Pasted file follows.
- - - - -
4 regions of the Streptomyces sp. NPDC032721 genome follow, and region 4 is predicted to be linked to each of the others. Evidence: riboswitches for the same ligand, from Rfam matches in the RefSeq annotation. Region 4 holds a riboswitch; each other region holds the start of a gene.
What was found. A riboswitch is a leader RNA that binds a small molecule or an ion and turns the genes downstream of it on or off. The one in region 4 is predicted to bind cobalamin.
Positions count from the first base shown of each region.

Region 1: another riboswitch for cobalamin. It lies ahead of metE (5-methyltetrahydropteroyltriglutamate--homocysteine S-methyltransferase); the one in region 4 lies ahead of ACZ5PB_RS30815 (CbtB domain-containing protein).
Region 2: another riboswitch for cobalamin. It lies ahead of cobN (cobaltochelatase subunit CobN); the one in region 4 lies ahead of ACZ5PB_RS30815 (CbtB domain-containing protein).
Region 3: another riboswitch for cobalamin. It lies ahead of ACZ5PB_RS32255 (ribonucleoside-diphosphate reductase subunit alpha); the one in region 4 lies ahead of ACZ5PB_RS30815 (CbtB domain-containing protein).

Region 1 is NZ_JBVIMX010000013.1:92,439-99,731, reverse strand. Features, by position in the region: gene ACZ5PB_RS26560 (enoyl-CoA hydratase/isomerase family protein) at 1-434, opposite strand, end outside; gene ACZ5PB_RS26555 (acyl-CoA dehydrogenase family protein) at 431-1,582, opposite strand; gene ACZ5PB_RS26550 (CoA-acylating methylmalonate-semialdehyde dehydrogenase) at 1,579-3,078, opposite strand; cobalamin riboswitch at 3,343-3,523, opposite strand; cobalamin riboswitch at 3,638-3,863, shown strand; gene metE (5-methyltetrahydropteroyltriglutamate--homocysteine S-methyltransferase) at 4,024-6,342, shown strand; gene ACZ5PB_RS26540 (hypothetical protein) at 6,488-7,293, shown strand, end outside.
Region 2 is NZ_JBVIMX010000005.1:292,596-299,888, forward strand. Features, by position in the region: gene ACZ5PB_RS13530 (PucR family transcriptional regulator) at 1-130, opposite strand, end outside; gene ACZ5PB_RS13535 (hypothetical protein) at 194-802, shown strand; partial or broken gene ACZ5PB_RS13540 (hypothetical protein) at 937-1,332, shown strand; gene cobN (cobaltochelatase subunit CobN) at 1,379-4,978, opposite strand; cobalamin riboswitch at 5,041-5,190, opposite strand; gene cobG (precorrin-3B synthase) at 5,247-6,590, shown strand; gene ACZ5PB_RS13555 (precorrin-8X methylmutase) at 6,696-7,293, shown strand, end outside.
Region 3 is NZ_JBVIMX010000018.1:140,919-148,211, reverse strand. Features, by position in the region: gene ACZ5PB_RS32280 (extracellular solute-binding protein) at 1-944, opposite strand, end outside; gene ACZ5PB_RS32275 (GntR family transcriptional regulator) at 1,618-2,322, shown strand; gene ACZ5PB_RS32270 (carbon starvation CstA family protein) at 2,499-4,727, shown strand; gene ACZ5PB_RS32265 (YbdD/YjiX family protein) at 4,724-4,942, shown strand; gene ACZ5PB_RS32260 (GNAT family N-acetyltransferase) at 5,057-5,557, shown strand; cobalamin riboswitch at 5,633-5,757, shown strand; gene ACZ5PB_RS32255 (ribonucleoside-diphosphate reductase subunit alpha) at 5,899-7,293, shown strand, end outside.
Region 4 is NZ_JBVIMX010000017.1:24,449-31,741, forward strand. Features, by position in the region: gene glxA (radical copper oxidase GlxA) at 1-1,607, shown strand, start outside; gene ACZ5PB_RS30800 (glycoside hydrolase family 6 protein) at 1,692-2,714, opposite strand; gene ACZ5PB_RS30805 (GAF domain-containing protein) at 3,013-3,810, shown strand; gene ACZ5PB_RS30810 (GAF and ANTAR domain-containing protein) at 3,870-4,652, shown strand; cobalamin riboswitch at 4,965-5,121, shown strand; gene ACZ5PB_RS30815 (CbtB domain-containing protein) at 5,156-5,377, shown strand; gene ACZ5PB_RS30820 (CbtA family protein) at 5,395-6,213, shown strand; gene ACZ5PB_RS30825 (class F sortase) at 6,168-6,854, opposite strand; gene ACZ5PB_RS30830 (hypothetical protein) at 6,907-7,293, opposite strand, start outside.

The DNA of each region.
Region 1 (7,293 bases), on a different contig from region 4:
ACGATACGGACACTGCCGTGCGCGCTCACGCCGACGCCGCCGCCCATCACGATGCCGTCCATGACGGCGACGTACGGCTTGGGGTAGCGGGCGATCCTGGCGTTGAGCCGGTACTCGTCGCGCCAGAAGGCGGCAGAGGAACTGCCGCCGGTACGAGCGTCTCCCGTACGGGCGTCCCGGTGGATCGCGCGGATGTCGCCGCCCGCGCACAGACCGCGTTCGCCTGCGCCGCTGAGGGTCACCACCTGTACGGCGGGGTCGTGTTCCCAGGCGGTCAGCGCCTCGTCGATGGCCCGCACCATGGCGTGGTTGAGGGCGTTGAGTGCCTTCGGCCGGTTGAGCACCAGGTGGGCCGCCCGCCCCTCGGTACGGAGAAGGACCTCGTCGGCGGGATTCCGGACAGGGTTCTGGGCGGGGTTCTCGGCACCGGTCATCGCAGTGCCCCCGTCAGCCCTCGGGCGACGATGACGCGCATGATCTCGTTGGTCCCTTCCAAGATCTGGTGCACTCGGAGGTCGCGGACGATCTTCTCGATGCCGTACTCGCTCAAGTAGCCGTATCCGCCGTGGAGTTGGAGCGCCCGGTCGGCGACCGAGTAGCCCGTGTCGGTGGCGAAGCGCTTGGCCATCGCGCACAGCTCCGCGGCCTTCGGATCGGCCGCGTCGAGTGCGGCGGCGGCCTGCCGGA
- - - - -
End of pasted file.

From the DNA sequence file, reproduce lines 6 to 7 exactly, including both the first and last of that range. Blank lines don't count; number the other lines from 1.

Region 3: another riboswitch for cobalamin. It lies ahead of ACZ5PB_RS32255 (ribonucleoside-diphosphate reductase subunit alpha); the one in region 4 lies ahead of ACZ5PB_RS30815 (CbtB domain-containing protein).

Region 1 is NZ_JBVIMX010000013.1:92,439-99,731, reverse strand. Features, by position in the region: gene ACZ5PB_RS26560 (enoyl-CoA hydratase/isomerase family protein) at 1-434, opposite strand, end outside; gene ACZ5PB_RS26555 (acyl-CoA dehydrogenase family protein) at 431-1,582, opposite strand; gene ACZ5PB_RS26550 (CoA-acylating methylmalonate-semialdehyde dehydrogenase) at 1,579-3,078, opposite strand; cobalamin riboswitch at 3,343-3,523, opposite strand; cobalamin riboswitch at 3,638-3,863, shown strand; gene metE (5-methyltetrahydropteroyltriglutamate--homocysteine S-methyltransferase) at 4,024-6,342, shown strand; gene ACZ5PB_RS26540 (hypothetical protein) at 6,488-7,293, shown strand, end outside.